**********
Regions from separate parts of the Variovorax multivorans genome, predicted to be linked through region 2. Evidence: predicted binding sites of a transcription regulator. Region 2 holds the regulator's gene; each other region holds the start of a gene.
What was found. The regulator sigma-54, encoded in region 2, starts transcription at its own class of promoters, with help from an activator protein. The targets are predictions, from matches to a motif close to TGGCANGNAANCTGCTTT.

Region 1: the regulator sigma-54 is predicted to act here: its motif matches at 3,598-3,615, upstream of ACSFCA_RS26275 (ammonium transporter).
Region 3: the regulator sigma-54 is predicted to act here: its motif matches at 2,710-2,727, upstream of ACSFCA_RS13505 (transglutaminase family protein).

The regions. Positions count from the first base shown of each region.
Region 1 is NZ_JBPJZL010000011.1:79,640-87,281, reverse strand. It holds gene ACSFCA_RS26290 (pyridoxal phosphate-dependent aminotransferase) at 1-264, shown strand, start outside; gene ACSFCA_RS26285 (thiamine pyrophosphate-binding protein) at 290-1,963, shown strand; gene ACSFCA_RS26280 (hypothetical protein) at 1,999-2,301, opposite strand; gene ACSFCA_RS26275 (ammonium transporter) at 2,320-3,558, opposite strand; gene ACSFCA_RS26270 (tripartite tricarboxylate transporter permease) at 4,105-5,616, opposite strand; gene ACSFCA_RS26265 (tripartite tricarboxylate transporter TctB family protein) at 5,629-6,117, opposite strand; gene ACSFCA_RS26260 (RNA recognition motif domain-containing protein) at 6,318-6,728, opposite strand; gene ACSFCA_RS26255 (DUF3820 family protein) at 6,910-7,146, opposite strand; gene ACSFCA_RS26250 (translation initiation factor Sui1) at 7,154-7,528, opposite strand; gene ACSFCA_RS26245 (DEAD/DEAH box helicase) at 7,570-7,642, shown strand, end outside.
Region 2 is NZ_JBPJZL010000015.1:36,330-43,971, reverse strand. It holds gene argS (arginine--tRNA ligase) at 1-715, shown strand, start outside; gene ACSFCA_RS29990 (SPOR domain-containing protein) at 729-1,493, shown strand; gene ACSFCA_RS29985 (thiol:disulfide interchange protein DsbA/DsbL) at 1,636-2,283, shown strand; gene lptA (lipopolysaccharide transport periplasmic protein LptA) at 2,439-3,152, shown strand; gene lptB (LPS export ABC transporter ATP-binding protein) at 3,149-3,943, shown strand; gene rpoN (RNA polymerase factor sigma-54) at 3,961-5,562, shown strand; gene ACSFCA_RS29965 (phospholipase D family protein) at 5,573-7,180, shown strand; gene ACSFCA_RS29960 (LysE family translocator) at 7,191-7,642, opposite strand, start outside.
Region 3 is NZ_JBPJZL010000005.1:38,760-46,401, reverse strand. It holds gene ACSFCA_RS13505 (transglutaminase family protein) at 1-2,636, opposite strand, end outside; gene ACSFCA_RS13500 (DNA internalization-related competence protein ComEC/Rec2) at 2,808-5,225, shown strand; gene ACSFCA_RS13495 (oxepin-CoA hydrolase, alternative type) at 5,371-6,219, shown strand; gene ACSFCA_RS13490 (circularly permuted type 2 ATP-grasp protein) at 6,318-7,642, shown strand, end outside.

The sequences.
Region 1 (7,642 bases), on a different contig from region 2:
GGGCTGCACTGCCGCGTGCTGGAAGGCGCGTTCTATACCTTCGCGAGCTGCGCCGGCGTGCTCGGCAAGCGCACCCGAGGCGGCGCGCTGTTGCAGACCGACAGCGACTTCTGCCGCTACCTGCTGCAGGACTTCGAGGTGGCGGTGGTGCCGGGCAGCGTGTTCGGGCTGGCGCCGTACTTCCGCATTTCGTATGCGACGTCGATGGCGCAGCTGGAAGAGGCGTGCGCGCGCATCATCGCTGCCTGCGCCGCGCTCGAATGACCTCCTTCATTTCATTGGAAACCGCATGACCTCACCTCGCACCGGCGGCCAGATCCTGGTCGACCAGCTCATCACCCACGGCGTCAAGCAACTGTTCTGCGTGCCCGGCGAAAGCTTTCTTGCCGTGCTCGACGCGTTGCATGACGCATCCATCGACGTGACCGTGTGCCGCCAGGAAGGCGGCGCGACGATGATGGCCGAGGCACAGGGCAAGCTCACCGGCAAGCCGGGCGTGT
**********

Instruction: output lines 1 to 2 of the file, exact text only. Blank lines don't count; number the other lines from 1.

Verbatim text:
Regions from separate parts of the Variovorax multivorans genome, predicted to be linked through region 2. Evidence: predicted binding sites of a transcription regulator. Region 2 holds the regulator's gene; each other region holds the start of a gene.
What was found. The regulator sigma-54, encoded in region 2, starts transcription at its own class of promoters, with help from an activator protein. The targets are predictions, from matches to a motif close to TGGCANGNAANCTGCTTT.